In 2016, the institution began an investigation of seven papers from Watanabe’s lab after receiving anonymous allegations. In August 2017, the university announced the result: Five papers contained falsified or fabricated images. One — a 2015 Science paper — has already been retracted.
When someone has to retract a paper for misconduct, what are the odds they will do it again? And how can we use that information to stop repeat offenders? Those are the questions that Toshio Kuroki of the Japan Society for the Promotion of Science and Akira Ukawa of RIKEN set out to tackle in their new paper, appearing in Accountability in Research. Not surprisingly, they found that people with multiple retractions are more likely than others to have another — and when people have at least five retractions, the odds are significantly higher.
Retraction Watch: Why did you decide to examine the chances of researchers retracting additional papers?
Kyoto University has “punitively dismissed” a researcher found guilty of falsifying nearly all of the figures in a 2017 stem cell paper.
According to an announcement Wednesday, the university fired the paper’s corresponding author, Kohei Yamamizu, after determining he had fabricated and falsified datain all but one figure in the 2017 Stem Cell Reportspaper. The findings of the investigation, which were announced in January, found that Yamamizu, whoworked at the Center for iPS Cell Research and Application (CiRA), was the only person responsible for the manipulation.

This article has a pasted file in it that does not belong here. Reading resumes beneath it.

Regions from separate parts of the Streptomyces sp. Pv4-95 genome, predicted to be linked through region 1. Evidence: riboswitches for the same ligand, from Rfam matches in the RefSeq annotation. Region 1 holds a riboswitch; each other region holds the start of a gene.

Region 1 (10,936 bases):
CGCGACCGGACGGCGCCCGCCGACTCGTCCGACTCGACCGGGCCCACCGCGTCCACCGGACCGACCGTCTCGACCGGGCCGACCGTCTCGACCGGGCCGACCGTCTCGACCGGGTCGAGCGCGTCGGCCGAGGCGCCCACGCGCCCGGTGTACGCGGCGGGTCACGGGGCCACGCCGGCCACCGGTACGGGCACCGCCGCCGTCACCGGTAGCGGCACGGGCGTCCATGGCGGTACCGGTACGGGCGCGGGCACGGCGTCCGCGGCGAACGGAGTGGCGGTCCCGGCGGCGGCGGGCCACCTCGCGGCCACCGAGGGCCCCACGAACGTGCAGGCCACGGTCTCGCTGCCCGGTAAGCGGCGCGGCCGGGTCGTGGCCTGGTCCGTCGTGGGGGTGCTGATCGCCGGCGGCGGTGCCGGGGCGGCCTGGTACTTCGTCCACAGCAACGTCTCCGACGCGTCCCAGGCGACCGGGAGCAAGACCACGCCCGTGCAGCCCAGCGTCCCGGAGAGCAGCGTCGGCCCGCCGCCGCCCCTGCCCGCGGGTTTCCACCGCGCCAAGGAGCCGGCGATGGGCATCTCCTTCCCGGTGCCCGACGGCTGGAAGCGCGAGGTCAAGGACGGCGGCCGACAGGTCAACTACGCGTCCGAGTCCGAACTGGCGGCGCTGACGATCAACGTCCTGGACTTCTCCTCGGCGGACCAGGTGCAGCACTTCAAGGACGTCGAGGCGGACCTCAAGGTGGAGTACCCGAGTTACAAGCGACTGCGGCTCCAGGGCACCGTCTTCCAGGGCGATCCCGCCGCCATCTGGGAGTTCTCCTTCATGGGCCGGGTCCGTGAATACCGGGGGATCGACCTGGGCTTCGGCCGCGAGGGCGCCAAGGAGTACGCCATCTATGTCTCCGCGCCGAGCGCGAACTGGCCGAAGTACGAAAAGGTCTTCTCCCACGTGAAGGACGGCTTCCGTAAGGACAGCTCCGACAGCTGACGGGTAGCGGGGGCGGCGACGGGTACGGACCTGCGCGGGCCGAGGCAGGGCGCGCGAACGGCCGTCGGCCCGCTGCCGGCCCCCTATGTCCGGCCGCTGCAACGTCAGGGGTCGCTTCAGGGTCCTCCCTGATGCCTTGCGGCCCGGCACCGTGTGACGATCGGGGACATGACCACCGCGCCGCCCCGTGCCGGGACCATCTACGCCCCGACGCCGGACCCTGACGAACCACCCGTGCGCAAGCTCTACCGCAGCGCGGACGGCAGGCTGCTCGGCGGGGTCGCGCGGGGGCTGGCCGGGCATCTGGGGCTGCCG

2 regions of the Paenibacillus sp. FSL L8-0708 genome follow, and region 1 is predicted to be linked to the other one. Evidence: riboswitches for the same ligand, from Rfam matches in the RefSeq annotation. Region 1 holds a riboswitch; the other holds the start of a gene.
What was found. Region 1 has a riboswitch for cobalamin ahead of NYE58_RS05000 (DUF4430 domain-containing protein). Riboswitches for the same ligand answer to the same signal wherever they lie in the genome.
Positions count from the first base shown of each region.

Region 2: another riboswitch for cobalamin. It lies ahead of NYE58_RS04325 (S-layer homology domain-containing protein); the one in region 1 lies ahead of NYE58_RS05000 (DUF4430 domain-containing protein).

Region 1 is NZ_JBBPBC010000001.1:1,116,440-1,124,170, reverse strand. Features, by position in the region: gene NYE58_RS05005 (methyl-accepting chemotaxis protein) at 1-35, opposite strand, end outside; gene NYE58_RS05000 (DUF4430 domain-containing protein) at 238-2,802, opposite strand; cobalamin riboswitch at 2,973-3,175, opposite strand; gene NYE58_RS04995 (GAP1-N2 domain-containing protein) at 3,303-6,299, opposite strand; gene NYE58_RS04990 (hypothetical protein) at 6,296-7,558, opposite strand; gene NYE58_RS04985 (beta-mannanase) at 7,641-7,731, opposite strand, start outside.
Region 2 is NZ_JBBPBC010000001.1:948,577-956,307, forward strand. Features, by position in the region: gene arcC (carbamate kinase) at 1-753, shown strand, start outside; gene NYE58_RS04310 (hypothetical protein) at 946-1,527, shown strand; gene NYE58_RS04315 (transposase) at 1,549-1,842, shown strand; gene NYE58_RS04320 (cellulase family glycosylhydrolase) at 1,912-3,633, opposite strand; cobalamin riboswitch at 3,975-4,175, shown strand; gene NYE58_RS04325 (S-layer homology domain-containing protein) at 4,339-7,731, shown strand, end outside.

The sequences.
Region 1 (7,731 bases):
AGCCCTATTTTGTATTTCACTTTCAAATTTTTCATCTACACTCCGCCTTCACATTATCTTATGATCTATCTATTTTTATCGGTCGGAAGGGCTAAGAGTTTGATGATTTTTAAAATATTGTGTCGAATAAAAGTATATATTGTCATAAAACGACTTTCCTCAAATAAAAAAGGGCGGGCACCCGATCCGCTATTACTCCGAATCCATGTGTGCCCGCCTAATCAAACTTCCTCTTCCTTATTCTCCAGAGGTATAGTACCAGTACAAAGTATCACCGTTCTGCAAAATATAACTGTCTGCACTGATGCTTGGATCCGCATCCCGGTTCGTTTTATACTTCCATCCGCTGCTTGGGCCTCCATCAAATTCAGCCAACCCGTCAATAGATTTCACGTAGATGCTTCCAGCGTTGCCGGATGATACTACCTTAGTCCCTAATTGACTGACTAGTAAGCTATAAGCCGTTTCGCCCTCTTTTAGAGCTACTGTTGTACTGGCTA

When researchers submitted a paper about a type of microparticle to PNAS, they wanted to give credit where it was due, and cite an unpublished manuscript that helped guide their work. But the journal’s policy forbid citing unpublished work, and the reference was removed before publication. Now, concerns from the authors of that unpublished work have prompted the journal to have a change of heart.
An investigation by Kyoto University in Japan has found a researcher guilty of falsifying all but one of the figures in a 2017 stem cell paper.
Yesterday, Kyoto Universityannounced that the paper’s first author, Kohei Yamamizu, had fabricated and falsified datain the Stem Cell Reportspaper. According to the investigation report, none of the other authors were involved in the data manipulation.
Yamamizu works at the Center for iPS cell Research and Application (CiRA) at Kyoto University, directed by Shinya Yamanaka, a Nobel Prize winner for his pioneering work in stem cell biology.
A spokesperson for the journal told us that the authors disclosed the problems last week and Stem Cell Reports will be retracting the paper, published last February.